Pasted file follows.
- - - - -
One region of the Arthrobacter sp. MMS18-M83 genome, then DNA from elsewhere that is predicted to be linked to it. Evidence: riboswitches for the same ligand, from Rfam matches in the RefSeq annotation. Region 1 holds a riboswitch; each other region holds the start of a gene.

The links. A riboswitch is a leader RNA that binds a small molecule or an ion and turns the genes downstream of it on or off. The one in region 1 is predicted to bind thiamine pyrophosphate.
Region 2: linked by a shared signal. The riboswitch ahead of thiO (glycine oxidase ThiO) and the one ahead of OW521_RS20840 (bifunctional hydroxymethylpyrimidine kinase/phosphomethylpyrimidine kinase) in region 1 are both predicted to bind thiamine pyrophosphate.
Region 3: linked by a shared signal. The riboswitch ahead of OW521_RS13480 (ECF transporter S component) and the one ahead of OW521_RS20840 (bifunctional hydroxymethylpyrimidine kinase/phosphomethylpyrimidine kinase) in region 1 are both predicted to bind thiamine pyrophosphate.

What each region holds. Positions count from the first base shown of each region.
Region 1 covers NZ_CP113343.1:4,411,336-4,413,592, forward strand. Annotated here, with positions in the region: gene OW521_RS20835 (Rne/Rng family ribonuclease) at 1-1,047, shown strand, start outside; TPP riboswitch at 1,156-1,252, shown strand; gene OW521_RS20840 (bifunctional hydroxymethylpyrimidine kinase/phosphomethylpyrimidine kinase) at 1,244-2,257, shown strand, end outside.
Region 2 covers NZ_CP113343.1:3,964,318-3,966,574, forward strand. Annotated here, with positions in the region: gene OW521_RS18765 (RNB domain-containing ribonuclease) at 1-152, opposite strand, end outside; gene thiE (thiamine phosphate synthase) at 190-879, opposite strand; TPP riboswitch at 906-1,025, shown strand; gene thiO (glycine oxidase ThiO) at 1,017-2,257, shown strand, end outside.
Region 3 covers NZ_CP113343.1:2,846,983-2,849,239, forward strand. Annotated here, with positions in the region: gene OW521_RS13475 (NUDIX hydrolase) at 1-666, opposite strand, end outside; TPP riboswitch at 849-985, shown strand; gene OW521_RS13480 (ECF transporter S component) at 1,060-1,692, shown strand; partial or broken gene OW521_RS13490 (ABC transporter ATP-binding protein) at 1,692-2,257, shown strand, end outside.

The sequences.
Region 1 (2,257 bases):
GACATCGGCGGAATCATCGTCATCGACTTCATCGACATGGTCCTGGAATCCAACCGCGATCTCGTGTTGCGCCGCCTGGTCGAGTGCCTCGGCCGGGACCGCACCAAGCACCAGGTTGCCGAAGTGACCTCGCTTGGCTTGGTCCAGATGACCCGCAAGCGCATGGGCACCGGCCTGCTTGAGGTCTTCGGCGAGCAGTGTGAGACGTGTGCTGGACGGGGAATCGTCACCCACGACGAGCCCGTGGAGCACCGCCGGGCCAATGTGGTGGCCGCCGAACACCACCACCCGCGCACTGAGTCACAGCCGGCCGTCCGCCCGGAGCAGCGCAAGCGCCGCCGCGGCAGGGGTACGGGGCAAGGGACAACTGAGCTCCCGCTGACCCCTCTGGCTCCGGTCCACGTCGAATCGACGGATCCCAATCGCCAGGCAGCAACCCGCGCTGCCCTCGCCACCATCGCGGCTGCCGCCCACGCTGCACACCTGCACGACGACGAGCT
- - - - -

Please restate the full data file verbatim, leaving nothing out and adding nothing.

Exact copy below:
One region of the Arthrobacter sp. MMS18-M83 genome, then DNA from elsewhere that is predicted to be linked to it. Evidence: riboswitches for the same ligand, from Rfam matches in the RefSeq annotation. Region 1 holds a riboswitch; each other region holds the start of a gene.

The links. A riboswitch is a leader RNA that binds a small molecule or an ion and turns the genes downstream of it on or off. The one in region 1 is predicted to bind thiamine pyrophosphate.
Region 2: linked by a shared signal. The riboswitch ahead of thiO (glycine oxidase ThiO) and the one ahead of OW521_RS20840 (bifunctional hydroxymethylpyrimidine kinase/phosphomethylpyrimidine kinase) in region 1 are both predicted to bind thiamine pyrophosphate.
Region 3: linked by a shared signal. The riboswitch ahead of OW521_RS13480 (ECF transporter S component) and the one ahead of OW521_RS20840 (bifunctional hydroxymethylpyrimidine kinase/phosphomethylpyrimidine kinase) in region 1 are both predicted to bind thiamine pyrophosphate.

What each region holds. Positions count from the first base shown of each region.
Region 1 covers NZ_CP113343.1:4,411,336-4,413,592, forward strand. Annotated here, with positions in the region: gene OW521_RS20835 (Rne/Rng family ribonuclease) at 1-1,047, shown strand, start outside; TPP riboswitch at 1,156-1,252, shown strand; gene OW521_RS20840 (bifunctional hydroxymethylpyrimidine kinase/phosphomethylpyrimidine kinase) at 1,244-2,257, shown strand, end outside.
Region 2 covers NZ_CP113343.1:3,964,318-3,966,574, forward strand. Annotated here, with positions in the region: gene OW521_RS18765 (RNB domain-containing ribonuclease) at 1-152, opposite strand, end outside; gene thiE (thiamine phosphate synthase) at 190-879, opposite strand; TPP riboswitch at 906-1,025, shown strand; gene thiO (glycine oxidase ThiO) at 1,017-2,257, shown strand, end outside.
Region 3 covers NZ_CP113343.1:2,846,983-2,849,239, forward strand. Annotated here, with positions in the region: gene OW521_RS13475 (NUDIX hydrolase) at 1-666, opposite strand, end outside; TPP riboswitch at 849-985, shown strand; gene OW521_RS13480 (ECF transporter S component) at 1,060-1,692, shown strand; partial or broken gene OW521_RS13490 (ABC transporter ATP-binding protein) at 1,692-2,257, shown strand, end outside.

The sequences.
Region 1 (2,257 bases):
GACATCGGCGGAATCATCGTCATCGACTTCATCGACATGGTCCTGGAATCCAACCGCGATCTCGTGTTGCGCCGCCTGGTCGAGTGCCTCGGCCGGGACCGCACCAAGCACCAGGTTGCCGAAGTGACCTCGCTTGGCTTGGTCCAGATGACCCGCAAGCGCATGGGCACCGGCCTGCTTGAGGTCTTCGGCGAGCAGTGTGAGACGTGTGCTGGACGGGGAATCGTCACCCACGACGAGCCCGTGGAGCACCGCCGGGCCAATGTGGTGGCCGCCGAACACCACCACCCGCGCACTGAGTCACAGCCGGCCGTCCGCCCGGAGCAGCGCAAGCGCCGCCGCGGCAGGGGTACGGGGCAAGGGACAACTGAGCTCCCGCTGACCCCTCTGGCTCCGGTCCACGTCGAATCGACGGATCCCAATCGCCAGGCAGCAACCCGCGCTGCCCTCGCCACCATCGCGGCTGCCGCCCACGCTGCACACCTGCACGACGACGAGCT